More spelling errors and such… The kinds of things no one else would notice (except some of my kids), but they reveal to me that I’m just thinking differently.  Why?  How?  Well, three things come to mind that I might be avoiding::

Something to do with Cheryl.  Obviously it’s intimidating to build a close relationship with somebody.  I do catch myself blocking my own energy and not making as free and easy of a connection sometimes in the days leading up to when I’ll see her.  I don’t know if it’s a pattern or something I can deal with with her, or what.  I’ll see her this weekend and just be honest about it when I’m talking to her.  At least we’re both honest about our intentions and how we feel….  that should be helpful.

Something to do with my business.  Obiously I’d like this to be successful.  But of course there’s a lot of hard work.  It’s easy to want to obscure innaction and laziness with “patience.”  I think I actually know how to manage this effectively and I seldom don’t know what the next step or two is that I should take….  yet it’s easy to not want to do anything.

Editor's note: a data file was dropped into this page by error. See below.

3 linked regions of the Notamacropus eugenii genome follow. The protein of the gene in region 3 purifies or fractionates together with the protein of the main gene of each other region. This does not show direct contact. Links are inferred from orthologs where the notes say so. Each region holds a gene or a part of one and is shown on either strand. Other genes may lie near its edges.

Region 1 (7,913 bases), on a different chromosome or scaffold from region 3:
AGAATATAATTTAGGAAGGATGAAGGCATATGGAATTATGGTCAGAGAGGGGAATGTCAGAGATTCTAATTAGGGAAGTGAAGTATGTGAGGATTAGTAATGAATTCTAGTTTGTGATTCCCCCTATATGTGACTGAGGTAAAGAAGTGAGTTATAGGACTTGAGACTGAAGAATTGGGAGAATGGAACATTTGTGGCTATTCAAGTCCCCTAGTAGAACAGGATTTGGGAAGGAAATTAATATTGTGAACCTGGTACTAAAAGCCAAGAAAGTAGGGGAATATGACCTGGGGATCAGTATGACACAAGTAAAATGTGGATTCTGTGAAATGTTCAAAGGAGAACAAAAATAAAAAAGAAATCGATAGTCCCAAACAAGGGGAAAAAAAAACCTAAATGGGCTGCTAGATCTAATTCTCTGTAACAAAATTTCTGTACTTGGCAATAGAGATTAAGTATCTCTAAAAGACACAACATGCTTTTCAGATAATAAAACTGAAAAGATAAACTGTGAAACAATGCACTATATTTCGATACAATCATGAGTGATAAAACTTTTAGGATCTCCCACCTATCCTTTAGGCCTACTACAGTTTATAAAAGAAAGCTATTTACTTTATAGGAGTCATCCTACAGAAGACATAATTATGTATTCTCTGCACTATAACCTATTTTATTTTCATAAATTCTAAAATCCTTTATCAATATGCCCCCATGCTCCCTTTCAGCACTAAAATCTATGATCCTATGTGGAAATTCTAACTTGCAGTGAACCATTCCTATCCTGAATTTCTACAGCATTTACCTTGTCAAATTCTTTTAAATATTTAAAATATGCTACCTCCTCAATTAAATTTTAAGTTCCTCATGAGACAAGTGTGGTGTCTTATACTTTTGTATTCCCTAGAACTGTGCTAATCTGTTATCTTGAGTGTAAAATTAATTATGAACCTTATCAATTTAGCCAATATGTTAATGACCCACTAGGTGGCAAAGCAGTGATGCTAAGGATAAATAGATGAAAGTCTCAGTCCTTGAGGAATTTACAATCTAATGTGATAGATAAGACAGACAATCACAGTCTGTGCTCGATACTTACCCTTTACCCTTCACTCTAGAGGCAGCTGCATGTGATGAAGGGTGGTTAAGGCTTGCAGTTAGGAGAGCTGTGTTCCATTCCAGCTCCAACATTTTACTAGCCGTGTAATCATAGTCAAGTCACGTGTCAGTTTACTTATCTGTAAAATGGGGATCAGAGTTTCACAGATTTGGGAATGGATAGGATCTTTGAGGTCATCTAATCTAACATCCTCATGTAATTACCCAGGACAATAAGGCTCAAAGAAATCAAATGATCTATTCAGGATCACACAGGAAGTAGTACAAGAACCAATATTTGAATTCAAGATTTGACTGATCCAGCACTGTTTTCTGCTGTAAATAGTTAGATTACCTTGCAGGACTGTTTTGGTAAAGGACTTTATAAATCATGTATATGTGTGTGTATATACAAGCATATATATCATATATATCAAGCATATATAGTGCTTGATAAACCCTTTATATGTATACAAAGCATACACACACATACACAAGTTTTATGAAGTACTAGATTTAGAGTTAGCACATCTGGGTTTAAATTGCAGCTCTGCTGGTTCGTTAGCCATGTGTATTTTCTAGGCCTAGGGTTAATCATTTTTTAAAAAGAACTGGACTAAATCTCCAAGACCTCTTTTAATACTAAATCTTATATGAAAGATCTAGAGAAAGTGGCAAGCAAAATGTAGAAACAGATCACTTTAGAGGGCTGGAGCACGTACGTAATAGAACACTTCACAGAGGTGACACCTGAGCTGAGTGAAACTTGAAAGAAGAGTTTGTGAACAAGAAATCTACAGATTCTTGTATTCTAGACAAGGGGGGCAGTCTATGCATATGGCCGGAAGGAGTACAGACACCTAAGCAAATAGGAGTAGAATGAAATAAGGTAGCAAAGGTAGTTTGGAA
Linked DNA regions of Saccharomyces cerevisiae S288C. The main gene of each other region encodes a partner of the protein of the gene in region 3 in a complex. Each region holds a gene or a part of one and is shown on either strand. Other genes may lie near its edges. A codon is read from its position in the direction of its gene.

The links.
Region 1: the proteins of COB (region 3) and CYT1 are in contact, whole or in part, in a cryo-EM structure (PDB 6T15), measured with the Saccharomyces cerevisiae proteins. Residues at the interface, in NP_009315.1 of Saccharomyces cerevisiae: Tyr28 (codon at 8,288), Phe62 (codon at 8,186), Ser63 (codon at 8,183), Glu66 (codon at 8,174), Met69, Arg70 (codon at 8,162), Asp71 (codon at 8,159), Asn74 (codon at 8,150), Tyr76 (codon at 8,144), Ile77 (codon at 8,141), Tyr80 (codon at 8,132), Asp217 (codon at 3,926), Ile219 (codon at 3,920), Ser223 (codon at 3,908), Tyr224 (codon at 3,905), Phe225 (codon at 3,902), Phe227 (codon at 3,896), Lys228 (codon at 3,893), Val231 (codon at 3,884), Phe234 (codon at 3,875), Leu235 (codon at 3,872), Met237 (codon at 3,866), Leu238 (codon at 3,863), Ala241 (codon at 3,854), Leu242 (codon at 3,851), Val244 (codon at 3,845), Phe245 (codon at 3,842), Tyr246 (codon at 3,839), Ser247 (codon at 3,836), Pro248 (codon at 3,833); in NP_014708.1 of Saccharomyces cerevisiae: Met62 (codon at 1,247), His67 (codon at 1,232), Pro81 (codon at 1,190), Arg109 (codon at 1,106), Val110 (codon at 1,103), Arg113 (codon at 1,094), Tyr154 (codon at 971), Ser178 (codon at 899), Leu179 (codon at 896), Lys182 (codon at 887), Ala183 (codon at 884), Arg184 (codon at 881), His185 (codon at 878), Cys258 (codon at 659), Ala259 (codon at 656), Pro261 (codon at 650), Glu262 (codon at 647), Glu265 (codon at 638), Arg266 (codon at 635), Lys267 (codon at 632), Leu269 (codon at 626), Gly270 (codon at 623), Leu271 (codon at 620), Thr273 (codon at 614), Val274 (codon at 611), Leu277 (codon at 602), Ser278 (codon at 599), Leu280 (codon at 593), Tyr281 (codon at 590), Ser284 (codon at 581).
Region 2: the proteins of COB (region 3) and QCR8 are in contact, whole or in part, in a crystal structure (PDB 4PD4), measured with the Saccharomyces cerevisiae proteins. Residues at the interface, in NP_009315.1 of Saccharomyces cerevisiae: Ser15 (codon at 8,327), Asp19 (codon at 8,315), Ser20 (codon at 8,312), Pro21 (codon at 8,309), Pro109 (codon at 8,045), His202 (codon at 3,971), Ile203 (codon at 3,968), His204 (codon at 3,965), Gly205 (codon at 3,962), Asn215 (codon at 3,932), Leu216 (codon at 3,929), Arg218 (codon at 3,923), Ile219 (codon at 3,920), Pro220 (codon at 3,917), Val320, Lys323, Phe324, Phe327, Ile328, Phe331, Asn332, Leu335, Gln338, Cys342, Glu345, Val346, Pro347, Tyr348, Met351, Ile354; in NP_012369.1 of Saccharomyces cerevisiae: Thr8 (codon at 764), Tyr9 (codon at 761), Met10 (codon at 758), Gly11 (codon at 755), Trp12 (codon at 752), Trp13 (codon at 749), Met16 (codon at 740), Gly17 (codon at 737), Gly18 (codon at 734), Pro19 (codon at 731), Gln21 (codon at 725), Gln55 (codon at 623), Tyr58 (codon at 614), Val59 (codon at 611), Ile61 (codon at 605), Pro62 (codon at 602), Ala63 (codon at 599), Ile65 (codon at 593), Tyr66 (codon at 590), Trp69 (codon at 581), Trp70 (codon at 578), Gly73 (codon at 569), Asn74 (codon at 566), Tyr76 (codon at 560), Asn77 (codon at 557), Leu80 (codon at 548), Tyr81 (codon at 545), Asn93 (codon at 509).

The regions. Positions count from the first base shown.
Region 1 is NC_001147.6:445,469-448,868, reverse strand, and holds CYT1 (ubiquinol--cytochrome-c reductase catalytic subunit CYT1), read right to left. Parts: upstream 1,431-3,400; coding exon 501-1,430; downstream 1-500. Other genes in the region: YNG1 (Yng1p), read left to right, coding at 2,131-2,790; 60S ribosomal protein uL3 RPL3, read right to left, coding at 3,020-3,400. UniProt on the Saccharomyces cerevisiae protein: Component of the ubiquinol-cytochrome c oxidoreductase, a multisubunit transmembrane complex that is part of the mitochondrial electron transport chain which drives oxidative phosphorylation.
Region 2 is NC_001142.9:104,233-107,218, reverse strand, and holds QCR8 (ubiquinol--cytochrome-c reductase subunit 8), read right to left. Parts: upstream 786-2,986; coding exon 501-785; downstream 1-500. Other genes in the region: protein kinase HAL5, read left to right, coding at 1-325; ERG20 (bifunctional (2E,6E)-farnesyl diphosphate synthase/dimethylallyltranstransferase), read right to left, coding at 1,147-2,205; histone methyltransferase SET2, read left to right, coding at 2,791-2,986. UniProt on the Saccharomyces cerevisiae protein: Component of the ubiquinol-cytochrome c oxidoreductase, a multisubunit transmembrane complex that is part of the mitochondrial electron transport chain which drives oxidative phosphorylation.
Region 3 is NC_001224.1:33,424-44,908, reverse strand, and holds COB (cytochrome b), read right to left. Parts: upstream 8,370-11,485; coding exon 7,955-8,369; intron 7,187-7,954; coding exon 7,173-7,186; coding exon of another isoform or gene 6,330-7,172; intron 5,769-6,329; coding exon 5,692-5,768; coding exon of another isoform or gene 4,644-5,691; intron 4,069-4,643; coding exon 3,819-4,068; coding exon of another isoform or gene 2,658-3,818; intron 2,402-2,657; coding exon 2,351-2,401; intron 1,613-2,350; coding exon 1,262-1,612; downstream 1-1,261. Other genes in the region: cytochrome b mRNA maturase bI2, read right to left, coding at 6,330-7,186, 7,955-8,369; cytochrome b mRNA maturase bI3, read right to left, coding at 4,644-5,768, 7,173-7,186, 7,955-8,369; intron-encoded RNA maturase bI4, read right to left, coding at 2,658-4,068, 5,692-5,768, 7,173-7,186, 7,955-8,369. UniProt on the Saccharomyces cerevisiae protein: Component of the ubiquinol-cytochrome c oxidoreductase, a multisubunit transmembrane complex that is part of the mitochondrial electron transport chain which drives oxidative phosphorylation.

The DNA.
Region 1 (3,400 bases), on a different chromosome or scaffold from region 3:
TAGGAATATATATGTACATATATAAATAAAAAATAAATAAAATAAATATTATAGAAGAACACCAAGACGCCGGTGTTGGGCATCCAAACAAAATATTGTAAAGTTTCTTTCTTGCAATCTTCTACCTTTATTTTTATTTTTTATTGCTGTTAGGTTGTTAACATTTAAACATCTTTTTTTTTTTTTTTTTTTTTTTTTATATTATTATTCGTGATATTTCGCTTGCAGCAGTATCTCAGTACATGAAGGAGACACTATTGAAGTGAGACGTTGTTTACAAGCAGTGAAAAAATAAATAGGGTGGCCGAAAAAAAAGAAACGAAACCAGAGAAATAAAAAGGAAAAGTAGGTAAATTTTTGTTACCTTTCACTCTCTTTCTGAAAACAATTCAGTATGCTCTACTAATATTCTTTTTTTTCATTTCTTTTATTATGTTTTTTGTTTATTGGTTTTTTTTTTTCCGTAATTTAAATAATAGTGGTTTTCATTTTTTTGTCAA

My Qi Kung, and meditation….  okay, I’m sure there IS something here.  First of all, I haven’t been meditating very much for the last couple of months.  Maybe when I ended my previous addiction, it left me with a big space…  like, wow…  what do I do?  I know that sounds kind of stereotypical, but there is something to it.  Also, I get scared sometimes when my meditation connects me with a sense of eternity or timelessness…..  And my Qi Kung.  It’s easy to not want to go past a certain point, like I said above.  But not just because the excercise is scary, but because the results, like the meditation, can also be difficult to deal with….  Some part of me wants to settle into what I’ve learned and just stay there forever.

I’m reminded of how it seems like things always go the smoothest with Cheryl when I am constantly aware of the truth that everything changes.  So I never expect to sit our relationship down on one spot and keep it there forever.  It’s nice when things have a predictability for awhile, but I always proceed with the awareness that things evolve and change.  I never know exactly where they’re going, or when they’ll shift, but all I can seemingly do is observe all this peacefull.  That’s been a very fruitful attitude to have.

Maybe I should start applying this to my business, meditation and Qi Kung…. After all, Wujifa is nothing but Daoism in Practice.  “In the Dao, Everything Changes.”  What did you expect?